New OSHA Offerings Promote Chemical Safety: Michaels
The agency has posted annotated PELs tables showing how its current permissible exposure limits differ from Cal/OSHA, NIOSH, and ACGIH exposure limits and also a toolkit employers can use to choose safer alternative chemicals.
Two new online tools from OSHA can help employers in every industry sector choose safer alternative chemicals to substances they’re currently using and also voluntarily adopt more protective exposure limits, Dr. David Michaels, the assistant secretary, said Oct. 24. He unveiled both tools in a brief news conference: annotated PELs tables showing how its current permissible exposure limits differ from Cal/OSHA, NIOSH, and ACGIH exposure limits and also a toolkit employers can use to choose safer alternative chemicals.
Michaels said OSHA's current PELs, many of which are decades old, are "dangerously out of date" and do not sufficiently protect workers. However, releasing these tools is not an acknowledgement that OSHA has given up on trying to update its PELs through the standard regulatory process, he said, citing a current rulemaking that proposes a significantly lower PEL for respirable crystalline silica.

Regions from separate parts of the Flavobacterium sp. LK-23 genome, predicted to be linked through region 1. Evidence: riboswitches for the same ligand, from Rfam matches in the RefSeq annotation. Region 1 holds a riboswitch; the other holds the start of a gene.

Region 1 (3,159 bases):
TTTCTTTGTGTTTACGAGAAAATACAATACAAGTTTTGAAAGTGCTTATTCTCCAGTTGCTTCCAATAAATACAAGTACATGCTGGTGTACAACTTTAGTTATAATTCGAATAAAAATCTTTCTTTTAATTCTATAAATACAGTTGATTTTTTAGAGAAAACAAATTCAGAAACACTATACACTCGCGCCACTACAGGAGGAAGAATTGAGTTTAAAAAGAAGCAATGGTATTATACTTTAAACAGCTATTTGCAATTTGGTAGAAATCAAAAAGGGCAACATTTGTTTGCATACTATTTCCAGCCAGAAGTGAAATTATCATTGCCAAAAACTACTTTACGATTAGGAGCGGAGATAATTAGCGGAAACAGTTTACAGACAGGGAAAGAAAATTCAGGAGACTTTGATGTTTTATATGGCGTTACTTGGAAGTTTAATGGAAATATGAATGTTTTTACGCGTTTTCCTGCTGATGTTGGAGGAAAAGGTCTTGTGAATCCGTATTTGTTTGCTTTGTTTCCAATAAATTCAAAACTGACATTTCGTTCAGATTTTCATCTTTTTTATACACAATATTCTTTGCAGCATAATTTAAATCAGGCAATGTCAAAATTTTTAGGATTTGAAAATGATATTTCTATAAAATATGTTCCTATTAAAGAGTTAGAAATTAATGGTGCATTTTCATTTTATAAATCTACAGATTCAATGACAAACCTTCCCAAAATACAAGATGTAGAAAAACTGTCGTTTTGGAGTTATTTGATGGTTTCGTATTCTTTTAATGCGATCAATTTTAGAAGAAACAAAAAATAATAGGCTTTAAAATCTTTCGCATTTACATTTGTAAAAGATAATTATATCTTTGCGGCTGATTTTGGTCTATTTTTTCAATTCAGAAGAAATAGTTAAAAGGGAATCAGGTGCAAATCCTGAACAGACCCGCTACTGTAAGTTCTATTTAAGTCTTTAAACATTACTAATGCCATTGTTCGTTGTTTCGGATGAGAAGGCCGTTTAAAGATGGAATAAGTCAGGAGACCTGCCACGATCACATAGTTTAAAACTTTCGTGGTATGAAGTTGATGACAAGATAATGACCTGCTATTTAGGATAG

He began the news conference by saying thousands of chemicals are used in workplaces every day in the United States, and OSHA does not have or enforce PELs for most of them. Tens of thousands of workers are sickened or die from occupational exposures to chemicals each year, he said.
The annotated PEL tables are available at https://www.osha.gov/dsg/annotated-pels/index.html, and the toolkit is available at http://www.osha.gov/dsg/safer_chemicals/index.html. "We know that the most efficient and effective way to protect workers from hazardous chemicals is by eliminating or replacing those chemicals with safer alternatives whenever possible," said Michaels. "There is no question that many of OSHA's chemical standards are not adequately protective. I advise employers who want to ensure that their workplaces are safe and their workers are protected to use the occupational exposure limits on these annotated tables, since simply complying with OSHA's antiquated PELs will not guarantee that workers will be safe."
AIHA President Barbara J. Dawson, CIH, CSP, applauded the agency's action. "Updating the PELs has been the number one public policy issue for the association since the mid-1990s and for the first time, we are seeing some real movement from the government sector on this issue. AIHA encourages employers, workers and other interested parties to look closely at OSHA's list of alternate exposure limits because they will bring us closer to updating the PELs," Dawson said in a statement issued after Michaels' news conference.